Off Label Advice for Doctors- The Appeals Court is Dead On
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Off-label drugs-- those used for indications other than what the drug was originally approved for-- have been used for many years. Most of us have probably benefited from this practice, but despite this, it has been illegal for a pharmaceutical sales rep to even mention a possible off-label use of any drug to doctors.

That changed Monday, when the Court of Appeals for the Second Circuit in Manhattan curtailed the FDA's authority to limit what sales reps are allowed to say to doctors about their company's drugs, throwing out the conviction of a sales rep who was found guilty of selling a narcolepsy drug for off-label indications. The court's argument was based on First Amendment rights, and although I don't really know or care about the constitutionality of this. I just know a good idea when I see one.

I'm sure the anti-pharmaceutical activists will be howling about this one for quite some time. I can already see the headlines: "Big Pharma Money Buys Corrupts Courts" or "A Legal Win for Pharma; A Loss for Us."
And of course, there will also be countless analyses about how the First Amendment was not designed to permit sales reps to "illegally push" drugs that have not been approved for a particular use upon doctors and their patients. But until now, this was the law.

I never understood the law in the first place. It just doesn't make sense.

Once the FDA approves a drug for a particular use, a doctor can legally prescribe it for other indications. It happens all the time. It has been estimated than about 20 percent of all prescriptions are written for a non-approved indication. Given this, why should it be illegal to pass along information to doctors, letting them know about new treatments?

Well, it shouldn't. And there are good reasons for this.

First of all, drug reps are an important source of information for many doctors, who may not have the time to take courses or read medical journals. There are probably quite a few instances where the drug rep is the only source of new drug information for a physician. The rep supplies information. It is then up to the physician to decide whether to use the drug or not.

Since off-label use is already a common practice, doctors have either decided to try this on their own, or have gotten some information from somewhere else. Where? A colleague on the golf course? A medical journal? From the patient himself? Who knows? Why not a sales rep? If you believe that they simply lie about everything to meet their quotas (and I certainly don't), they can just as easily lie about the new approved drug that they are selling. I don't see much of a difference between the two, nor do I believe it is common.

As long as off-label information exists, why should it not be transmitted? It is the doctors who will determine what is best for their patients and they will decide what to do with the information that get. No one will force them to use anything they are not comfortable with.

Second, any off-label drug has already been approved for something else, meaning that it has already gone through an exhaustive safety review that was required for its approval in the first place (yes-- it is imperfect, so don't bother reminding me about Vioxx).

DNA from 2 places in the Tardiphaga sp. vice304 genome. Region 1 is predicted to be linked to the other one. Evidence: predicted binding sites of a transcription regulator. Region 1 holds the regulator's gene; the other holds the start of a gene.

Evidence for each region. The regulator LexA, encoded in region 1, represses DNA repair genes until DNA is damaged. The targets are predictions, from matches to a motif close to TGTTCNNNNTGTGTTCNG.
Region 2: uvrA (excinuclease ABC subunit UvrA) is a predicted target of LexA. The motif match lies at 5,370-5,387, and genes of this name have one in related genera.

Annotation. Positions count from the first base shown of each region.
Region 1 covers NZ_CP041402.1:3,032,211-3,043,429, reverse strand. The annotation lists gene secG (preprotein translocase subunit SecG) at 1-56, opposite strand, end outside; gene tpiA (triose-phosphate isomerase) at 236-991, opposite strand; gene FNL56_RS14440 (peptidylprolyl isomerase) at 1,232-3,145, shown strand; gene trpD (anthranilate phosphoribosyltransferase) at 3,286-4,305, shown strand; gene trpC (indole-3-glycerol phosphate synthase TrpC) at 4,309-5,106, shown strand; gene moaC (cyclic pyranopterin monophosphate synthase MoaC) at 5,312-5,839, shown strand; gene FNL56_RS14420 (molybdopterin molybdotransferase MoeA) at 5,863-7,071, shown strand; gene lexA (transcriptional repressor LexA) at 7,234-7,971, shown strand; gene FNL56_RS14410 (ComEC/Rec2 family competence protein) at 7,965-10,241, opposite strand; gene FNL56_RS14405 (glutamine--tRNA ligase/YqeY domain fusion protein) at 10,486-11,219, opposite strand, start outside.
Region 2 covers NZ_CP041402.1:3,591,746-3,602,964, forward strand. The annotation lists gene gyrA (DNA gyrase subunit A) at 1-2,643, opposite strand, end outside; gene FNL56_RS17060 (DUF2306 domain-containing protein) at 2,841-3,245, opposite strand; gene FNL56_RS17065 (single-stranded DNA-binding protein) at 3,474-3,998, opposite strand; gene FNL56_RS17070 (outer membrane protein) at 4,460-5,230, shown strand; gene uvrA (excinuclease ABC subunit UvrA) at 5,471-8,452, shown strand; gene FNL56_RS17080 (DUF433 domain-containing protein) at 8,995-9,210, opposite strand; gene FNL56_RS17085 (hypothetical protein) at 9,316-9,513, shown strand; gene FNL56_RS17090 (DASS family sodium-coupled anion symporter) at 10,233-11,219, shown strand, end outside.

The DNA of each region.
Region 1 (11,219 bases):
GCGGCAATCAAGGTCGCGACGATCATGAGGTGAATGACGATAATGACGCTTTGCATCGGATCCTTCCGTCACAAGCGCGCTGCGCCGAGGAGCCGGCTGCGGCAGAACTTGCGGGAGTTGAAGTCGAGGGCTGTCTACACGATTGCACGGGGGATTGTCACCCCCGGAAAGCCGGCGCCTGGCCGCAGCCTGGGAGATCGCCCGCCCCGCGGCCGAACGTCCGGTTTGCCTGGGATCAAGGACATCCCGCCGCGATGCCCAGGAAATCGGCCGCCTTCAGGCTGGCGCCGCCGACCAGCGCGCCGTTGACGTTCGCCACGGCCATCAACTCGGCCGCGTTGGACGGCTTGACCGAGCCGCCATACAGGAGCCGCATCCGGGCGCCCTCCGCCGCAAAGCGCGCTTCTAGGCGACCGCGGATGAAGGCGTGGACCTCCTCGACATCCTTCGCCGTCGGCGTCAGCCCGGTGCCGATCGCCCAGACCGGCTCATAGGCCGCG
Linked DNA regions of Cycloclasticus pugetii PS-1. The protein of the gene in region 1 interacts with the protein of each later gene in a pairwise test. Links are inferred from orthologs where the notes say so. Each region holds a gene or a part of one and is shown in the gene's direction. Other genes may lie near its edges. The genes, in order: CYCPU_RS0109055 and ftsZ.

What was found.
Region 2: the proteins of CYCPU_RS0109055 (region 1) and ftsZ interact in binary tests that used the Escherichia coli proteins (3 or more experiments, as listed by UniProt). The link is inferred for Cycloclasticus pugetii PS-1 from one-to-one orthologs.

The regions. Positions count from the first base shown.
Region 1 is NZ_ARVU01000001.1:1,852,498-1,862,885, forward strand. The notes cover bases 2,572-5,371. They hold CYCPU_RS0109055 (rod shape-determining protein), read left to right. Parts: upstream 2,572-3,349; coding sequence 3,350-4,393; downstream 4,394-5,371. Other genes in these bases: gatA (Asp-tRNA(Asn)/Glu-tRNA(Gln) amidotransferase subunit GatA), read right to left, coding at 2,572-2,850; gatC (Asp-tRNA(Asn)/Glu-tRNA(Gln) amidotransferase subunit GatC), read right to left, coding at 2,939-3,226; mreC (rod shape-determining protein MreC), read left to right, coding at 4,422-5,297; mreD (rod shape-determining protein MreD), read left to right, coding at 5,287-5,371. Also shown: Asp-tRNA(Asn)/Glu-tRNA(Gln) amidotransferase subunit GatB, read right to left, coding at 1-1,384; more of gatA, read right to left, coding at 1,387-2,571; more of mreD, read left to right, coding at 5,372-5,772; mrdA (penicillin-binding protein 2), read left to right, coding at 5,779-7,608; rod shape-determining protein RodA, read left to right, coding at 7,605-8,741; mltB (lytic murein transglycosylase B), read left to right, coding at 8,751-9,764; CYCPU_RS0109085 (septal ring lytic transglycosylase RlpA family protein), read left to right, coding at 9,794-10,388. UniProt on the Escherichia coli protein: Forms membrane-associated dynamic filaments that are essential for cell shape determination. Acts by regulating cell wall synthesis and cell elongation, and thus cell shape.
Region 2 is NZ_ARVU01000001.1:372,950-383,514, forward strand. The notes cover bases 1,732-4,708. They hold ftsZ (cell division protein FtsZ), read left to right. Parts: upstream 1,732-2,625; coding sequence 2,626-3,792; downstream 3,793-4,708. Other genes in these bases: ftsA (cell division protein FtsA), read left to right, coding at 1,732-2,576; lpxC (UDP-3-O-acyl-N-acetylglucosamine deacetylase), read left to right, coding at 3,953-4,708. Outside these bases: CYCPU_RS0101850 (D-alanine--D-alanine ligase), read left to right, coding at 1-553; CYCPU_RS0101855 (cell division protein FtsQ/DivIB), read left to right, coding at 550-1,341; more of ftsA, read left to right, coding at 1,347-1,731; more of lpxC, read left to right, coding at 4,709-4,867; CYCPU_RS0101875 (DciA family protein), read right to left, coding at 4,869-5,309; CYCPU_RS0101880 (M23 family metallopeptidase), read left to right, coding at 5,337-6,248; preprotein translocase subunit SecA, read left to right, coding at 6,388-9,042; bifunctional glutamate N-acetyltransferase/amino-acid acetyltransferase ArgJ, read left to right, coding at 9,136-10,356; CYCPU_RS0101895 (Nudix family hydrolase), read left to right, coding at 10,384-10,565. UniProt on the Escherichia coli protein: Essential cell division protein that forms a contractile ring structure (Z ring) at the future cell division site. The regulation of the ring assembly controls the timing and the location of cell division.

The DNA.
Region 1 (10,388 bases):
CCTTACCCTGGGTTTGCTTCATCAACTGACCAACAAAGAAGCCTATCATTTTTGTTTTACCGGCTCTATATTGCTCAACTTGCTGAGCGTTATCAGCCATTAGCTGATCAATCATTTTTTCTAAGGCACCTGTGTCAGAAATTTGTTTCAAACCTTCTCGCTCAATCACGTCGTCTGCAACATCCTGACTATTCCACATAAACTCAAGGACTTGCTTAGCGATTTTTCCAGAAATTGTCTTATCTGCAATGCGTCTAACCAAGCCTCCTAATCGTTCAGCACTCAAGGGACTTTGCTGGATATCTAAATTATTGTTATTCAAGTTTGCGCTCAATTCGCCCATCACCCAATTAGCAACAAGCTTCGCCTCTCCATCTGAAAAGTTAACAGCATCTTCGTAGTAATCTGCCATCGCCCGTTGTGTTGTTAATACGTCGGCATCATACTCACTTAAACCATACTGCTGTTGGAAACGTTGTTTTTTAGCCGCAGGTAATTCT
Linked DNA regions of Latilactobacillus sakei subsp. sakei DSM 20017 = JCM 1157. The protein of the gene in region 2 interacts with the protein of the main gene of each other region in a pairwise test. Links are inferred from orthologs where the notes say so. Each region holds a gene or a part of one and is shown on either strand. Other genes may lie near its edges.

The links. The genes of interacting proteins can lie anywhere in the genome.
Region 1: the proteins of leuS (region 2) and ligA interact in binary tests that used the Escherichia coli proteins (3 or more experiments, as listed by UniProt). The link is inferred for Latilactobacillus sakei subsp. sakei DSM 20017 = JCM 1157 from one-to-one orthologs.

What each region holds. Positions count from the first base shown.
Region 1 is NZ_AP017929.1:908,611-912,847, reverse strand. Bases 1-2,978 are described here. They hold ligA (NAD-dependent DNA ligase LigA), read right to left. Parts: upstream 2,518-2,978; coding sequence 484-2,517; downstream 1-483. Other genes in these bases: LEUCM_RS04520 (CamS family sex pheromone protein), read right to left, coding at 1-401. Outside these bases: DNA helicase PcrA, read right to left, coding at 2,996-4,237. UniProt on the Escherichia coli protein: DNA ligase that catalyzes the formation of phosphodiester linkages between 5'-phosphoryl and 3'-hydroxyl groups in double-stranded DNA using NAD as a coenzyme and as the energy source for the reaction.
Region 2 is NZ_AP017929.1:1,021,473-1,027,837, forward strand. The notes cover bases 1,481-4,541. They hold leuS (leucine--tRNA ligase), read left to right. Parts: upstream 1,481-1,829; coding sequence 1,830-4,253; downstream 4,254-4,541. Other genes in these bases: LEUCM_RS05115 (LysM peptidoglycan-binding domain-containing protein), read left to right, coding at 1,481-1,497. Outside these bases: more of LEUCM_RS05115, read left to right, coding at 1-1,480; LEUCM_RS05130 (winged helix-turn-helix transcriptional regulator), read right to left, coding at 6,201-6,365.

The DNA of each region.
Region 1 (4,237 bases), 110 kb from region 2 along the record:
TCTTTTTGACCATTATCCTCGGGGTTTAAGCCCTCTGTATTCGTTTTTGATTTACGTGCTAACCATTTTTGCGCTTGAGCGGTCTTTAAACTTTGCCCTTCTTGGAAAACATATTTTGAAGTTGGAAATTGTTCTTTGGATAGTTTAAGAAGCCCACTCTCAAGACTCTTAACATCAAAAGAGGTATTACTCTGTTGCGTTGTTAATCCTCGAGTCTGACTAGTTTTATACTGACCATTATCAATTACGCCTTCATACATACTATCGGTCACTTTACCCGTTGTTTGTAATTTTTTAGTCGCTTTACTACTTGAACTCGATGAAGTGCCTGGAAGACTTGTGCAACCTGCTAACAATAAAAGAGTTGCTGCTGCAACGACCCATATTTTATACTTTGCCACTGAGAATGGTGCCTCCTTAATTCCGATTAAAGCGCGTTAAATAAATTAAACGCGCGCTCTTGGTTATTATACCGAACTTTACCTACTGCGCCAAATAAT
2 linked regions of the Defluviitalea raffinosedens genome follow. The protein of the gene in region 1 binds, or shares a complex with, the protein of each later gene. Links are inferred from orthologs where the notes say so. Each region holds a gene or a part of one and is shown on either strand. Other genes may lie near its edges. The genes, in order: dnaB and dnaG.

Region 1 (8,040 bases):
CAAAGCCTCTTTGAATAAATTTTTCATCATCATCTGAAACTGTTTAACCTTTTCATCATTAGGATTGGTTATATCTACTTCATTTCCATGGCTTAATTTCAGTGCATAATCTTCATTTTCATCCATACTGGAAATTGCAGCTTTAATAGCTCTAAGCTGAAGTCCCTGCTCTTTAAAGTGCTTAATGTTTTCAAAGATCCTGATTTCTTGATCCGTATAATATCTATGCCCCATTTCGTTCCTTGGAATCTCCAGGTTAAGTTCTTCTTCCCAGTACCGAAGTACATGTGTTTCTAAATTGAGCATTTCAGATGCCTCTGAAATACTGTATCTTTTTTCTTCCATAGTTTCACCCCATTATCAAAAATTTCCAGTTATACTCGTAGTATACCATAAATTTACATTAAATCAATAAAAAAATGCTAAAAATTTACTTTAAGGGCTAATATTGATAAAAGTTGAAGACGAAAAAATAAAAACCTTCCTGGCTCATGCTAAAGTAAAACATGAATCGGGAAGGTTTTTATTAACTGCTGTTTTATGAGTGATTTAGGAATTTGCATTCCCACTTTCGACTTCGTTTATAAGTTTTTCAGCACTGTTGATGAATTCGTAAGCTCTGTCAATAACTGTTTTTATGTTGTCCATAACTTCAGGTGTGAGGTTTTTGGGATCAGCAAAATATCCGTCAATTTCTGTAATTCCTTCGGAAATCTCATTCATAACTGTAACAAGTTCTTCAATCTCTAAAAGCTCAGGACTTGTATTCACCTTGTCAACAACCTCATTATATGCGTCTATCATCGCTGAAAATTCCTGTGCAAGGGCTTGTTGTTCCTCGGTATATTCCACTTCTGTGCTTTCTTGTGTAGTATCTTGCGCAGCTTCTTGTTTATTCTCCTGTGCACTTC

So, the use of an approved drug for condition X is not likely to be any more dangerous than using it for disease Y, since the FDA has already deemed it sufficiently safe to use in the first place. (Of course there are exceptions--no doctor wishing to hold onto his license will prescribe a cancer drug for a backache).

But that cancer drug may be very useful in treating noncancerous diseases, and this highlights some of the real benefits of off-label drug use--something most people are unaware of.

Certain chemotherapeutic agents are effective for treating autoimmune diseases, such as lupus, multiple sclerosis and rheumatoid arthritis--three god-awful diseases that may not respond to other therapies.

And there are many others. Singulair, originally approved for asthma is used off-label for chronic obstructive pulmonary disorder (COPD). Antidepressants are used to treat chronic neuropathic pain, as is Neurontin, originally an epilepsy drug. Seroquel, and anti-psychotic drug is used as an adjunct in treating depression.

The beta-blocker heart drug Inderal is also used for treating migraine headaches, stage fright and PTSD. And Zofran, which revolutionized cancer chemotherapy by significantly reducing nausea and vomiting is used off-label for treatment of hyperemesis gravidarum, a severe form of morning sickness, which put Kate Middleton in the hospital this week.

To me, the entire concept that providing information to doctors needs to be artificially constrained is based on the presumption that we need to be protected from greedy and dishonest drug reps and doctors. I don't buy it. Yes, I'm sure there are some bad apples out there (as there are in any profession), but on the whole I believe this decision will provide a substantial net benefit to patients.

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More on Caronia from PointOfLaw Forum on December 7, 2012 8:30 AM

Scott Gottlieb notes the chilling effect of current DOJ policy. I still think he underestimates the incentives facing prosecutors and pharmaceutical companies in hoping for internal reform or successful pharmaceutical-company challenges; reform is goin... Read More


Josh, I agree with you almost 100%. I believe drug reps should be able to provide scientific data on off label uses without any restriction, including published case reports from clinical practice. I'd be hesitant to allow drug reps to provide anecdotal unpublished information.

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